Counterfeit spare parts are wreaking havoc in all African markets and Kenya has not been spared. This is a challenge that seems to have established strong roots and it’s not only endangering the lives of drivers and passengers, but also affecting the performance of the vehicles.
The list of spares that are usually counterfeited include light bulbs, spark plugs, brake pads, oil, filters, oil pumps, water pumps, steering linkages and airbags. Unsuspecting customers are misled by spare parts that are packaged in exactly the same way as the original brands. It’s mostly experienced mechanics and spare parts dealer that are able to tell them apart. Counterfeit parts are usually way much cheaper than the original brands, though unscrupulous dealers sometimes sell them at the same price to unsuspecting buyers.
While pricing seems to influence purchase decisions in Africa, one needs to understand the effects of using counterfeit parts in order to judge what you are getting into by negligently buying these parts without paying attention. Counterfeit parts are generally inferior in quality when compared to the original parts and consequently, they perform below par which leads to mechanical malfunctions and a shorter lifespan for your vehicle. Counterfeit clutches can lead to poor performance which can cause accidents that could have been avoided. Fake bulbs results in blurred vision and easily allows oxygen in which causes the filament to burn. Original bulbs have excellent atmospheric seals which prevent oxygen from entering them and have excellent insulation from thermal shock and could withstand vibrations and provide best lighting at night and prevent accidents. Drivers should not underestimate the function of wiper blades as quality decisions are based on clear unobstructed view of the road and good visibility is essential during rainy weather when vision may be obscured by water.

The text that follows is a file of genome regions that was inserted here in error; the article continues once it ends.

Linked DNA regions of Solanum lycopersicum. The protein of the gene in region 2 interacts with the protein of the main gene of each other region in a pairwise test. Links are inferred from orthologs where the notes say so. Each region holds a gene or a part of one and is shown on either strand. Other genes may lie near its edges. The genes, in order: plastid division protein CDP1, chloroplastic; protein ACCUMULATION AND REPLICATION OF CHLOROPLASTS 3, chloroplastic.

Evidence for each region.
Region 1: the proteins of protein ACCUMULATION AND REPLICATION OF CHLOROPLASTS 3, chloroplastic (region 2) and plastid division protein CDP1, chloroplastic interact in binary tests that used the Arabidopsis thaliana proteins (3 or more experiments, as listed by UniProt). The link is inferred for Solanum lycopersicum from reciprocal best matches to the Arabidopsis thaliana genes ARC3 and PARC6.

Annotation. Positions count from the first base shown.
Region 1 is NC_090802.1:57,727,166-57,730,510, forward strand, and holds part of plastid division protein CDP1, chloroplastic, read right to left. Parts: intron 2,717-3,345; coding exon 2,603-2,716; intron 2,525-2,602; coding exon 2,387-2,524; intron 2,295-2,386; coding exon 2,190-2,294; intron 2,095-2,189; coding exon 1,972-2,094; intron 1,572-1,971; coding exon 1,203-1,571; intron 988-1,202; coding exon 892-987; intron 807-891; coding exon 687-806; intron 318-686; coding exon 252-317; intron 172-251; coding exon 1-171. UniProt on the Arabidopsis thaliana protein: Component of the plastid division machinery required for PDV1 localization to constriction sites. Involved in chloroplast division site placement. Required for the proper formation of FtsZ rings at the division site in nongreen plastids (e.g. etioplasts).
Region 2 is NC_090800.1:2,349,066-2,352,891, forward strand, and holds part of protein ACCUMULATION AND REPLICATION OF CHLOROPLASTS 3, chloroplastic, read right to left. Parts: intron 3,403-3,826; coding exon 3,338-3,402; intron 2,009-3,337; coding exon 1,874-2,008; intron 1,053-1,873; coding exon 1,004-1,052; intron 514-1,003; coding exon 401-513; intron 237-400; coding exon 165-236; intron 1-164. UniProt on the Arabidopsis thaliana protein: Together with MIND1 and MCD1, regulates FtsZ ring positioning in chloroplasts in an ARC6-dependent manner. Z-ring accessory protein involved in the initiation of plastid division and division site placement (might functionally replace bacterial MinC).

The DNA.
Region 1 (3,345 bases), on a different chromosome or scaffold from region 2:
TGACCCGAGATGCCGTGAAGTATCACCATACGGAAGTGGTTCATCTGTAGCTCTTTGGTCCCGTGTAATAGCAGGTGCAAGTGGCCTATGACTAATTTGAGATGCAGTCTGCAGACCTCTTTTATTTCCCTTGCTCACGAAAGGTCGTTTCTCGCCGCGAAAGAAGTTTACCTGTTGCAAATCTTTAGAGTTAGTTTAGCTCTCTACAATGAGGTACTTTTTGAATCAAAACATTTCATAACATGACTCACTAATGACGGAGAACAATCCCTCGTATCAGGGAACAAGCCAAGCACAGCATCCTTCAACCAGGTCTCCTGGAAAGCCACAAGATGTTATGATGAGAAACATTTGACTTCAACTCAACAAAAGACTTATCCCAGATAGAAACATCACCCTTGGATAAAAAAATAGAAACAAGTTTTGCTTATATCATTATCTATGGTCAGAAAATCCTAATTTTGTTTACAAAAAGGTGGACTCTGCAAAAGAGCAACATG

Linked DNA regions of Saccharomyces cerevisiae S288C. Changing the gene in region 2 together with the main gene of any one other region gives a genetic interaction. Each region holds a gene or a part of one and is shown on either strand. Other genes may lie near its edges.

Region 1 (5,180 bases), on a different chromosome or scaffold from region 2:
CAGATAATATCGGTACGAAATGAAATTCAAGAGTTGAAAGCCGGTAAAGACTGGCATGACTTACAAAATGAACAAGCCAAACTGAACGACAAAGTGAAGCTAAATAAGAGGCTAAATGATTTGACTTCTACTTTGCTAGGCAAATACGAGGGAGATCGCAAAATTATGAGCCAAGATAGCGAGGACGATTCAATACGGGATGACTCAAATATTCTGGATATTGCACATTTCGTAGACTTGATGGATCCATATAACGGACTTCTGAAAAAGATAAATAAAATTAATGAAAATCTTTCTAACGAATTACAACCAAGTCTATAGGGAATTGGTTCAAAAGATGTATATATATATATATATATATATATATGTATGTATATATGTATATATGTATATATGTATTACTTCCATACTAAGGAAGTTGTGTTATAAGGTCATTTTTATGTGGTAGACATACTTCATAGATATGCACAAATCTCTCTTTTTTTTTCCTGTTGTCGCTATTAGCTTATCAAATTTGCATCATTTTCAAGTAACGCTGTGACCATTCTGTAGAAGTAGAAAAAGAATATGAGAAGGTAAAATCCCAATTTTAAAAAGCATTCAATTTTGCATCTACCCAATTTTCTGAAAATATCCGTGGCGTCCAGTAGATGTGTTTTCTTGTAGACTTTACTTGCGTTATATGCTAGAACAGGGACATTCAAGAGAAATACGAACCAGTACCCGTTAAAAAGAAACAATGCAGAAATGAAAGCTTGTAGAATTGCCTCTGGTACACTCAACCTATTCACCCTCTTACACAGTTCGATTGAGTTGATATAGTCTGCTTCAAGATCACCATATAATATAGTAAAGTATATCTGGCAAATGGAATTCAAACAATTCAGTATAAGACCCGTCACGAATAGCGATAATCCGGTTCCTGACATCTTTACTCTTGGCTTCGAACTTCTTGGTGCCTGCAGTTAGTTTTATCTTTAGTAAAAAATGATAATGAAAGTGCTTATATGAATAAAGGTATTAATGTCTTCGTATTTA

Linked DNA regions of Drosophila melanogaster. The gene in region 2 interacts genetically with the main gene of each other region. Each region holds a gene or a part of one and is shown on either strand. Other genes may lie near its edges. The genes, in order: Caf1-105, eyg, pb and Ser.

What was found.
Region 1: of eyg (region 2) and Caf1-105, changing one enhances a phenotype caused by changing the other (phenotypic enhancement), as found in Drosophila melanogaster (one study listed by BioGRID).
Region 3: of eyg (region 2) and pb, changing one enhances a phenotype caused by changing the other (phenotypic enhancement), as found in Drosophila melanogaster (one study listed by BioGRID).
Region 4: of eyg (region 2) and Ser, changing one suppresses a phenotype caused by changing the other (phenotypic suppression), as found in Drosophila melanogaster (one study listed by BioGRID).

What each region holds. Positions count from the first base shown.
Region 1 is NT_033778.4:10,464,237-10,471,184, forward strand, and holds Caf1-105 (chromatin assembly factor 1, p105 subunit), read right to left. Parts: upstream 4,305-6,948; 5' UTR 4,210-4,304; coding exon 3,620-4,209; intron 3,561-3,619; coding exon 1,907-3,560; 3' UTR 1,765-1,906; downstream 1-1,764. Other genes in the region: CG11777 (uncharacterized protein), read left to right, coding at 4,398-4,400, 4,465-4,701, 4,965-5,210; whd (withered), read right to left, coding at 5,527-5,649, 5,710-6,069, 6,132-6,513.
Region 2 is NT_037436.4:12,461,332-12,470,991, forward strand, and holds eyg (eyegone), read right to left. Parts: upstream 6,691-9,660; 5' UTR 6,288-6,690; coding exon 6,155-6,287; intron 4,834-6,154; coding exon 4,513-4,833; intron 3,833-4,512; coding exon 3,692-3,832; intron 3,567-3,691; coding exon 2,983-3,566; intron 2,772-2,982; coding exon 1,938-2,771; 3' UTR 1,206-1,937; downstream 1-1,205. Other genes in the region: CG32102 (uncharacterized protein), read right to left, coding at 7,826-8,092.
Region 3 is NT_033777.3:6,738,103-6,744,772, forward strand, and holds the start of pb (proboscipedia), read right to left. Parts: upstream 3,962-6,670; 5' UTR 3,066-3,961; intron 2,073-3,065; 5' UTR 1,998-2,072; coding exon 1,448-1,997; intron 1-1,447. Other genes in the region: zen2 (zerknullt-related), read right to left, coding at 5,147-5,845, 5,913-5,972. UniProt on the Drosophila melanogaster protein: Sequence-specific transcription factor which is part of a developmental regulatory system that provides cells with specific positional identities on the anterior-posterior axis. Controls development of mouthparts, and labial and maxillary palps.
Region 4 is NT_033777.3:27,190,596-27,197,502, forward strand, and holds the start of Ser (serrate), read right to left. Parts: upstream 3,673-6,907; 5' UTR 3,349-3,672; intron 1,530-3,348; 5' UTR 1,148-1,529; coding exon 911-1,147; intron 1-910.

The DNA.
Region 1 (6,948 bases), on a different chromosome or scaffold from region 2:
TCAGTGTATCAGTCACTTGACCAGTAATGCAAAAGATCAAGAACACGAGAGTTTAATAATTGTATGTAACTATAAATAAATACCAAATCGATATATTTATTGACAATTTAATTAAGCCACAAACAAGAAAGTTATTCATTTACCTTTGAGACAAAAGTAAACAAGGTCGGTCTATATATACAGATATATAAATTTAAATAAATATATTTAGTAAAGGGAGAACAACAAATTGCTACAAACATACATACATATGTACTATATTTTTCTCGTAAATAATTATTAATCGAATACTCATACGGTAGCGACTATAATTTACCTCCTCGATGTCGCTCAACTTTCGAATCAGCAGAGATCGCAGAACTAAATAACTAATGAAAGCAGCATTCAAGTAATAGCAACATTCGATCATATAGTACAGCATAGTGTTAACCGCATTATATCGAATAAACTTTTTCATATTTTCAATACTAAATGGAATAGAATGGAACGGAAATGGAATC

The use of counterfeit airbags in USA caused the Traffic Safety Agency to issue a Consumer Safety Advisory to alert vehicle owners and repair professionals to the dangers of counterfeit airbags. The airbags show consistent malfunctions that include the non-deployment of the airbag and the expulsion of metal shrapnel during deployment. Anytime equipment that is critical to protecting drivers and passengers fails to operate properly, it is a serious safety concern. Besides causing engine malfunctions that can lead to fatal accidents, counterfeit parts also increase the rate of depreciation of a motor vehicle. The condition of a motor vehicle is one key factor used in determining depreciation and market value.
In my view, the spare parts dealers’ leadership must craft a recommendation to government that seeks to employ mechanisms to protect them and the motorist at large. Such mechanisms may include effecting a duty regime that increases prices of counterfeit parts and the training of KRA officials to differentiate counterfeit parts from original ones. The original spare part dealers should also pull resources together to continuously disseminate information about the dangers of using counterfeit parts through all media platforms to increase awareness.
All public transport vehicles must be subjected to a system that prohibits them from using counterfeit parts and second hand tyres in order to minimise the risk of accidents on the roads. One way of enforcing this is by way of getting them serviced through a government Centre that only fits original parts and tyres in the interest of saving lives as a proactive disaster prevention strategy. The use of counterfeit parts is like taking drugs knowing very well that you will get drunk and eventually become addicted to their use. So why use them?
Stanley Makombe is a Motor Industry Consultant and AnalystCategories: News and Tips, Tips & Car Advice